The legs are darker and the piercing eyes are red. A male and female trogon has similar coloring, albeit the latter can have a lighter red belly. When compared to adults, a juvenile's coat is likely to be duller.

Cuban trogon pictures showcase the bird's colorful plumage.

How cute are they?

While they may not be as colorful as great green macaws or parrots, Cuban trogon or tocororo birds have a fluffy, cute appearance.

How do they communicate?

You will occasionally hear sounds that sound like 'toco-toco-tocoro' in the forests of Cuba. This is the well-known call of the tocororo, as the name suggests. The trogon repeats the 'toco-toco-tocoro' call for long periods of time, with tiny gaps in between.

You will notice the trogon's trembling tail if you hear it calling. The bird makes a range of sounds, including clucks and barking, in addition to this call. When the birds are scared, they make a short sorrowful cry.

How big is a Cuban trogon?

The Cuban trogon (Priotelus temnurus) can grow to be 9-10 in (23-25 cm) long. The female bird will be significantly smaller than the male. Compared to a Carolina parakeet, this species is quite small.

How fast can a Cuban trogon fly?

Unfortunately, we do not know the flight speed of Cuban trogons.

How much does a Cuban trogon weigh?

These birds weigh somewhere between 1.6-2.6 oz (47-75 g).

What are the male and female names of the species?

Both male and female birds are known as the tocororo or toco, or trogans.

What would you call a baby Cuban trogon?

The baby is referred to as a Cuban trogon juvenile.

What do they eat?

The omnivorous Cuban trogon (Priotelus temnurus) eats a wide variety of foods. Their food includes nectar from flowers and fruits such as berries, insects, and lizards. The masticated versions of these meals are fed to the juveniles by the adults.

Are they friendly?

It is unknown whether this trogon species is friendly or not.

Would they make a good pet?

No, they won't. The tocoloro cannot be raised in captivity. It was discovered that when the tocororo is caged, it dies from sadness.

Did you know...

Trogons only migrate from one habitat to another within Cuba.

This trogon species does not build its own nests.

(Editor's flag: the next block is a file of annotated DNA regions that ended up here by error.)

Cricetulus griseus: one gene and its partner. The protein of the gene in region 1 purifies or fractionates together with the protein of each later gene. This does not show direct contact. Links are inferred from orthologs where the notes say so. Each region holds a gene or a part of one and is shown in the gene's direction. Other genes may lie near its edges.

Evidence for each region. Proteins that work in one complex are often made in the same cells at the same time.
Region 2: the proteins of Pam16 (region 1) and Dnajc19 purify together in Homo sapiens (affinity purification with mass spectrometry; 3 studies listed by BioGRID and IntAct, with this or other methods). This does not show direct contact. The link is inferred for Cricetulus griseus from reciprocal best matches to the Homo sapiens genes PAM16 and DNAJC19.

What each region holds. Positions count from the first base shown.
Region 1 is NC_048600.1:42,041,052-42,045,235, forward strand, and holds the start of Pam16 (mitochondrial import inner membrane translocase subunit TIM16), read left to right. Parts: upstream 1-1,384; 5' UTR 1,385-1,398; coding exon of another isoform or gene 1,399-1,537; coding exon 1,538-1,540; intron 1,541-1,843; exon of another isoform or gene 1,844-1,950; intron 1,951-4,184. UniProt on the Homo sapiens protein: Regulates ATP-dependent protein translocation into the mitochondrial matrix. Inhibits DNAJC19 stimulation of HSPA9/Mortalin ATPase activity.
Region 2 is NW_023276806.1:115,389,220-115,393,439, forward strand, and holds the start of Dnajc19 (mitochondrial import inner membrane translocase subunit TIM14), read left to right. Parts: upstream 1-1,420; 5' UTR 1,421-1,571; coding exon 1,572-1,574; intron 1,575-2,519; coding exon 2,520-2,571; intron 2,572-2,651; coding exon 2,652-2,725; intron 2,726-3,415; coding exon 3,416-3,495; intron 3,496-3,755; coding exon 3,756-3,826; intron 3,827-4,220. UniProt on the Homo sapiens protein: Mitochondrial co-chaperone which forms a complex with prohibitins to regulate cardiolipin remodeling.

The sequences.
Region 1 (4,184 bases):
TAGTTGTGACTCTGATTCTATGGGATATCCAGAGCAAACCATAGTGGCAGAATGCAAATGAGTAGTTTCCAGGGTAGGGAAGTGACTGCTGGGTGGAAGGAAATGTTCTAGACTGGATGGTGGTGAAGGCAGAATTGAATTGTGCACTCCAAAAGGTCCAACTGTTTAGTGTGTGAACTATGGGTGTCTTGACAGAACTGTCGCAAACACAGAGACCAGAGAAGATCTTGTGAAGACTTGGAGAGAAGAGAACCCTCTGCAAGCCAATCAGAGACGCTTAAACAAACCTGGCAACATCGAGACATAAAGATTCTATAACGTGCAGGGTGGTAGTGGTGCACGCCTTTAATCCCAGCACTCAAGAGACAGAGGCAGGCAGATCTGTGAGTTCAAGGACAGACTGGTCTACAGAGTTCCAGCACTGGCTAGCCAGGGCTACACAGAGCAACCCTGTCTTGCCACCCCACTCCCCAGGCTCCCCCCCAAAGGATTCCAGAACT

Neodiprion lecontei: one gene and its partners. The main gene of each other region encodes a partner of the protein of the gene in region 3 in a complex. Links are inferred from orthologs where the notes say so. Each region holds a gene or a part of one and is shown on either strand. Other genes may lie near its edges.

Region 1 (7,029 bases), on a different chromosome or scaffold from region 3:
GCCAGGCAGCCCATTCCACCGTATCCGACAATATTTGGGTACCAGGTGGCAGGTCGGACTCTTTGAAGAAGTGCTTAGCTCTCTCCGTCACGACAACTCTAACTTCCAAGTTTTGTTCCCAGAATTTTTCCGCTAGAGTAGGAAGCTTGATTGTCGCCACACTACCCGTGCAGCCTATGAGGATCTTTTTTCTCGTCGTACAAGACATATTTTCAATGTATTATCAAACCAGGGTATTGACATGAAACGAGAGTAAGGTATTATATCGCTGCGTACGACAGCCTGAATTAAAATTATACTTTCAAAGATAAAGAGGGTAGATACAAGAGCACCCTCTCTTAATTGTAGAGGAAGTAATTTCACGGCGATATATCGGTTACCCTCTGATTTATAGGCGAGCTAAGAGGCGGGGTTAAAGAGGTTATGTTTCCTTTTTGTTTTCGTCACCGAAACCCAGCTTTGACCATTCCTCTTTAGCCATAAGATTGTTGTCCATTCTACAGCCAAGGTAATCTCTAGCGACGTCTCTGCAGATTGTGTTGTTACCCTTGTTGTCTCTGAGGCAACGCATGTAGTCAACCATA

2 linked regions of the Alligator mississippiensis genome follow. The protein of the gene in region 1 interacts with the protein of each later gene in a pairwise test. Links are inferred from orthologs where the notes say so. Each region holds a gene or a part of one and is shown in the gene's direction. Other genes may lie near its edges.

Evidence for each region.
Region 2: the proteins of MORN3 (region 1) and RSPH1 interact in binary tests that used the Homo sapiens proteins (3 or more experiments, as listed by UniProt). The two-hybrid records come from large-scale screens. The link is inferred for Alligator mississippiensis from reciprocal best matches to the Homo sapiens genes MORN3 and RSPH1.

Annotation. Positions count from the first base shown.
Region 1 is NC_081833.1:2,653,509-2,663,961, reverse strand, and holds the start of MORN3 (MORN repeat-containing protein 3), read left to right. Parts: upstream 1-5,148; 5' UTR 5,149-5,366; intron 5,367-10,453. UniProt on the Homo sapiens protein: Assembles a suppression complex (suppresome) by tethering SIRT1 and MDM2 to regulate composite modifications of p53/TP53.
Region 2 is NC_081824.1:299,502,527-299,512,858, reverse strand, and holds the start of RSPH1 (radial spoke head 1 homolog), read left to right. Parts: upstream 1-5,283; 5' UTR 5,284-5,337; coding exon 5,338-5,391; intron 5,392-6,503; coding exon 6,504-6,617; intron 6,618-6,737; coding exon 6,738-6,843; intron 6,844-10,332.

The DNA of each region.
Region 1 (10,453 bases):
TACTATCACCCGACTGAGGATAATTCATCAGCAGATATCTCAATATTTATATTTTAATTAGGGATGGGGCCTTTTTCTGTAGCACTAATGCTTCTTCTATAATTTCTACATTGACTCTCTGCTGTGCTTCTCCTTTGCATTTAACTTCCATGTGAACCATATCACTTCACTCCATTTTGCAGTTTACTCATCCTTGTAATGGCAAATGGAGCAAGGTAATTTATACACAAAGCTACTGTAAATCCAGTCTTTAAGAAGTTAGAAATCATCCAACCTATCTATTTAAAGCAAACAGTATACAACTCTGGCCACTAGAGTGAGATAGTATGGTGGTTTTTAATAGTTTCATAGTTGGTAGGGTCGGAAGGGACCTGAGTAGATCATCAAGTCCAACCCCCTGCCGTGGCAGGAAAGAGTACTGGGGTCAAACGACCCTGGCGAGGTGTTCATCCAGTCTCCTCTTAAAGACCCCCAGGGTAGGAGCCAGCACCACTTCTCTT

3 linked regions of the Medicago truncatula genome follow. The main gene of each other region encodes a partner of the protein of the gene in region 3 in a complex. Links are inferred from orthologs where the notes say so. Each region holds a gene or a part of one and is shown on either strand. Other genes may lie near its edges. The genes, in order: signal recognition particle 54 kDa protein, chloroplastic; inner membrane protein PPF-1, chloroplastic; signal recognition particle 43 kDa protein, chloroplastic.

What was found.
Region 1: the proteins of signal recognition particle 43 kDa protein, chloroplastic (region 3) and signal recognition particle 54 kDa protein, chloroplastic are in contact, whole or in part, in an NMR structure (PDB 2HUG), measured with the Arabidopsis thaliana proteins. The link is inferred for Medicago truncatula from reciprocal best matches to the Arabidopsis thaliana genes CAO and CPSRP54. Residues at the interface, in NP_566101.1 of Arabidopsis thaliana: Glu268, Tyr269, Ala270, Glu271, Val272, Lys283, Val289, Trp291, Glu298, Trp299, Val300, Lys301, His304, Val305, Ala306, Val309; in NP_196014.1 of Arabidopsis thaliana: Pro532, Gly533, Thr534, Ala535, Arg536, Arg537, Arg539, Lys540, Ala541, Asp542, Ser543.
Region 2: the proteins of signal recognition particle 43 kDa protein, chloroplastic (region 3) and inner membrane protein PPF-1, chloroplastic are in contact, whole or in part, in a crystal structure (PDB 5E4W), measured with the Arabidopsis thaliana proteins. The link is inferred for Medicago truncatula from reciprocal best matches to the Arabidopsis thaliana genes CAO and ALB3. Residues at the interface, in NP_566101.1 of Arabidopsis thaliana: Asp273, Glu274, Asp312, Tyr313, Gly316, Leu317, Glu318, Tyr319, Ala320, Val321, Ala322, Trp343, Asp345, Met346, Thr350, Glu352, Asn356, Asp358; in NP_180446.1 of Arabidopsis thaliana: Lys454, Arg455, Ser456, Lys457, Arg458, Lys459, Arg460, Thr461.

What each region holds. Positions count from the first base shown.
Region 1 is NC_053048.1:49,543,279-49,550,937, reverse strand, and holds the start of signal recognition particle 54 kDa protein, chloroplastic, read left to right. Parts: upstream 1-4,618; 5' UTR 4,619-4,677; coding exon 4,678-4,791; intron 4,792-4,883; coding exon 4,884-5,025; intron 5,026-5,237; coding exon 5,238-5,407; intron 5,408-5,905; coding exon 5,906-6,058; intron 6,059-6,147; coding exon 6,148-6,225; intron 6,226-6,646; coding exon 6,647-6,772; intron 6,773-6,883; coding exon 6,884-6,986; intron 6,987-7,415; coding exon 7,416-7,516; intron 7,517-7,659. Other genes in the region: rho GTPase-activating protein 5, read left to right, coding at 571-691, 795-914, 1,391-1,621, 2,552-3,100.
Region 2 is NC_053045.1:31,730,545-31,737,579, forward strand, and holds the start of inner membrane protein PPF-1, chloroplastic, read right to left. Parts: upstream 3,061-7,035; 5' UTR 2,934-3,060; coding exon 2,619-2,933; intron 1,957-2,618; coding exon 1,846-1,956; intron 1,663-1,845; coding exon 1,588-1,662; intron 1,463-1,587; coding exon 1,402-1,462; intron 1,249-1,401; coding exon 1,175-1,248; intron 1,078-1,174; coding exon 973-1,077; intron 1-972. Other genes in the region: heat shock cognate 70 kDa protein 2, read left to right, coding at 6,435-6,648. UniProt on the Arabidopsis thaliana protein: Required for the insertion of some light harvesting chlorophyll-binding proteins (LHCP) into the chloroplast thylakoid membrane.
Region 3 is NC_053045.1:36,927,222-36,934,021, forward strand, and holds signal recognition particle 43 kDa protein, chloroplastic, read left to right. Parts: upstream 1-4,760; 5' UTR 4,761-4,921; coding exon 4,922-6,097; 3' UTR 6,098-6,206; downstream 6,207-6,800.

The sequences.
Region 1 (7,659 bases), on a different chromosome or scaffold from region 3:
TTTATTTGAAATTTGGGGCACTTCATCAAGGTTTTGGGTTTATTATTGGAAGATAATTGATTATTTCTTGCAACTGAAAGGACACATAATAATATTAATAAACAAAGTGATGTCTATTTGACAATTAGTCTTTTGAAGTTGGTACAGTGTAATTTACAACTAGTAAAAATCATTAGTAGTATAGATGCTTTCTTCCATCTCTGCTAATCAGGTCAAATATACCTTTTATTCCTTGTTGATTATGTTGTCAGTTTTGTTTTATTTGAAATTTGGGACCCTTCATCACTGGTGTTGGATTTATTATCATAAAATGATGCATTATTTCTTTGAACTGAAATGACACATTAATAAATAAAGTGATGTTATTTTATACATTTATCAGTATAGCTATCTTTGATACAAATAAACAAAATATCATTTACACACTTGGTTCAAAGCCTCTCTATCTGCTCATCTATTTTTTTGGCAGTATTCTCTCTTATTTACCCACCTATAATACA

Cuban Indians also call this bird guatini.

The trogon toe pattern is unique and allows it efficiently perch on tree branches.

Northern bobwhite, blue-headed quail-dove, and ring-necked pheasant are all birds found in Cuba.

How does the Cuban trogon affect the community?

An indicator species, the tocororo reflects the health of Cuba's tropical forest ecosystem.

What does the Cuban trogon represent?

The Cuban trogon is the national bird of Cuba. There are two reasons why this bird was chosen. For starters, the bright dark blue, red, and white plumage are similar to the colors of the country's flag.

Second, the Cuban trogon (Priotelus temnurus) is a bird that cannot survive in captivity. The tocoloro will sacrifice itself to gain freedom. This is the type of behavior that appeals to the Cuban people's desire for freedom.

Here at Kidadl, we have carefully created lots of interesting family-friendly animal facts for everyone to discover! Learn more about some other birds from our rook facts or swallow facts pages.

You can even occupy yourself at home by coloring in one of our free printable starling coloring pages.

Second image by Baldo Simone

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Written by Georgia Stone

Bachelor of Arts specializing in French with Film Studies, Bachelor of Arts (Year Abroad) specializing in Literature, History, Language, Media, and Art

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Georgia StoneBachelor of Arts specializing in French with Film Studies, Bachelor of Arts (Year Abroad) specializing in Literature, History, Language, Media, and Art

Georgia is an experienced Content Manager with a degree in French and Film Studies from King's College London and Bachelors degree from Université Paris-Sorbonne. Her passion for exploring the world and experiencing different cultures was sparked during her childhood in Switzerland and her year abroad in Paris. In her spare time, Georgia enjoys using London's excellent travel connections to explore further afield.